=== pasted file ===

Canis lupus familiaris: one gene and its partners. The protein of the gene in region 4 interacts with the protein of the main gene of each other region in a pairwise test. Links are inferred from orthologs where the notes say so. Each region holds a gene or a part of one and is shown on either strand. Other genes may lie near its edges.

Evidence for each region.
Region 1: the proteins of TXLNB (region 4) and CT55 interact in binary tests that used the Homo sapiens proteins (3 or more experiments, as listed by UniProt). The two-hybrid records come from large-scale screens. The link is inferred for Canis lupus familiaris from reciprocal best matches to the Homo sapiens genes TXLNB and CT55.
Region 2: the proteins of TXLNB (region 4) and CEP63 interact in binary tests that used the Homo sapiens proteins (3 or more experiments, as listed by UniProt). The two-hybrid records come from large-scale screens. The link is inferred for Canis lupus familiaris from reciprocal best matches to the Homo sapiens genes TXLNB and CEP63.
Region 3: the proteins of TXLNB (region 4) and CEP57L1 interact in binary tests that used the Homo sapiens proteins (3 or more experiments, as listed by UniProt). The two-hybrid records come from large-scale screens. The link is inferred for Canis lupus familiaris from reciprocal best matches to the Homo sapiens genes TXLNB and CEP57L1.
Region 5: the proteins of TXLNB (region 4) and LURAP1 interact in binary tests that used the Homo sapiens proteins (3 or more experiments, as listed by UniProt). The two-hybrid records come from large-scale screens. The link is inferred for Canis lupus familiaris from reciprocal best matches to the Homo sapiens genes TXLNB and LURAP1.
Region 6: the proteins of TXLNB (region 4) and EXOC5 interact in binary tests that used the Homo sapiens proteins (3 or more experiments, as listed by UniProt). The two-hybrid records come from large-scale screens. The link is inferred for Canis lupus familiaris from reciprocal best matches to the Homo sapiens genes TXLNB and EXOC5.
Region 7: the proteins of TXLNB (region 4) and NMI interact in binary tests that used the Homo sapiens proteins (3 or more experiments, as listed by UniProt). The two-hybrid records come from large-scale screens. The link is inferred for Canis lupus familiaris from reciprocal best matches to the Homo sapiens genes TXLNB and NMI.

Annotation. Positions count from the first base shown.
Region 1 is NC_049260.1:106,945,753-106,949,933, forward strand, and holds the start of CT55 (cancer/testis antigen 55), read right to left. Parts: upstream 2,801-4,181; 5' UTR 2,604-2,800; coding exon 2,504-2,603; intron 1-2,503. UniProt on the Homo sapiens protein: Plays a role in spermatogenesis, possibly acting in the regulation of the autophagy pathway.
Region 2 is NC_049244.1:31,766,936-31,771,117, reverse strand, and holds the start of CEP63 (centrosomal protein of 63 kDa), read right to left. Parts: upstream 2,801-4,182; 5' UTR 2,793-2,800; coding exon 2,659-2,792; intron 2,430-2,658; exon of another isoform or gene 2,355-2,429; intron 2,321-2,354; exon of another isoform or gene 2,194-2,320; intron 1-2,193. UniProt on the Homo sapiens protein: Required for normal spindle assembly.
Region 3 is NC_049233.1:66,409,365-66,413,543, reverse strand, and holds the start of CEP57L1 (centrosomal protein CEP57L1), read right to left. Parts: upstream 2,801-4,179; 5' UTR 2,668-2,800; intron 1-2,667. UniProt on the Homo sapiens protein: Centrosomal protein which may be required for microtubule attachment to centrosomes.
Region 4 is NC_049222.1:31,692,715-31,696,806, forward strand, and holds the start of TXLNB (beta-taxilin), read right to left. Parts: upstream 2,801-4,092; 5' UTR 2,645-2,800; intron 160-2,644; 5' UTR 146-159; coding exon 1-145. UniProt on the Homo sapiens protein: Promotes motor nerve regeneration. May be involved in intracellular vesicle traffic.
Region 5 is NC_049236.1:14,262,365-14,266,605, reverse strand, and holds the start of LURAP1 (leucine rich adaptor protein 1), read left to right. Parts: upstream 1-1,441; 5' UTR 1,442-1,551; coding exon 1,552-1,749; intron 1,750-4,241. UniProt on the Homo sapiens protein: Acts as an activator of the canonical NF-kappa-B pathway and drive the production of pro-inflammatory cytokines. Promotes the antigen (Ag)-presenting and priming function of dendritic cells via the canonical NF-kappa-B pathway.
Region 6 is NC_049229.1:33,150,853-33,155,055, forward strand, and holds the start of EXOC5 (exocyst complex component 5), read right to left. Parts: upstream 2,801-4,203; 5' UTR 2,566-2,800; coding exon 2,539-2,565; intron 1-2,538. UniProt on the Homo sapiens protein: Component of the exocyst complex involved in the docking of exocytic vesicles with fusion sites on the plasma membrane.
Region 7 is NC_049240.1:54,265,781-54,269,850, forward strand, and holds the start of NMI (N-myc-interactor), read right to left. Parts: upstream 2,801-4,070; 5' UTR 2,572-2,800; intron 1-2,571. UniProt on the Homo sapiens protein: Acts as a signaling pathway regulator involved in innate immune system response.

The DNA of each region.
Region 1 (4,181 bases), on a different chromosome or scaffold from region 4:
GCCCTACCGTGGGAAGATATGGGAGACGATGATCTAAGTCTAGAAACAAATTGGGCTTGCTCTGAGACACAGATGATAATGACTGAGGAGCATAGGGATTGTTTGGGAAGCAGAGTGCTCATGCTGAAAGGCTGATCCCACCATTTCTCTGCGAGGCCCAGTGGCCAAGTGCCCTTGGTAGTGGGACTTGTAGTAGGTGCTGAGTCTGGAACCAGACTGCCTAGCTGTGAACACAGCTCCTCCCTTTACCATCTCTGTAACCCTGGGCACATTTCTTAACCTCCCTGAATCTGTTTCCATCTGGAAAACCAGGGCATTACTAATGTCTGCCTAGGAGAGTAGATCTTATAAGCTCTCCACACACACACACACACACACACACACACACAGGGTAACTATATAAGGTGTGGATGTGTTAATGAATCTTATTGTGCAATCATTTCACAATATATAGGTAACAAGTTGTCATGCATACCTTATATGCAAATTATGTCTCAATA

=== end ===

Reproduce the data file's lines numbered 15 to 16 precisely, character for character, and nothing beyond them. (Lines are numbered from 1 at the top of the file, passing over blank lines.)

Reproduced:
Region 6 is NC_049229.1:33,150,853-33,155,055, forward strand, and holds the start of EXOC5 (exocyst complex component 5), read right to left. Parts: upstream 2,801-4,203; 5' UTR 2,566-2,800; coding exon 2,539-2,565; intron 1-2,538. UniProt on the Homo sapiens protein: Component of the exocyst complex involved in the docking of exocytic vesicles with fusion sites on the plasma membrane.
Region 7 is NC_049240.1:54,265,781-54,269,850, forward strand, and holds the start of NMI (N-myc-interactor), read right to left. Parts: upstream 2,801-4,070; 5' UTR 2,572-2,800; intron 1-2,571. UniProt on the Homo sapiens protein: Acts as a signaling pathway regulator involved in innate immune system response.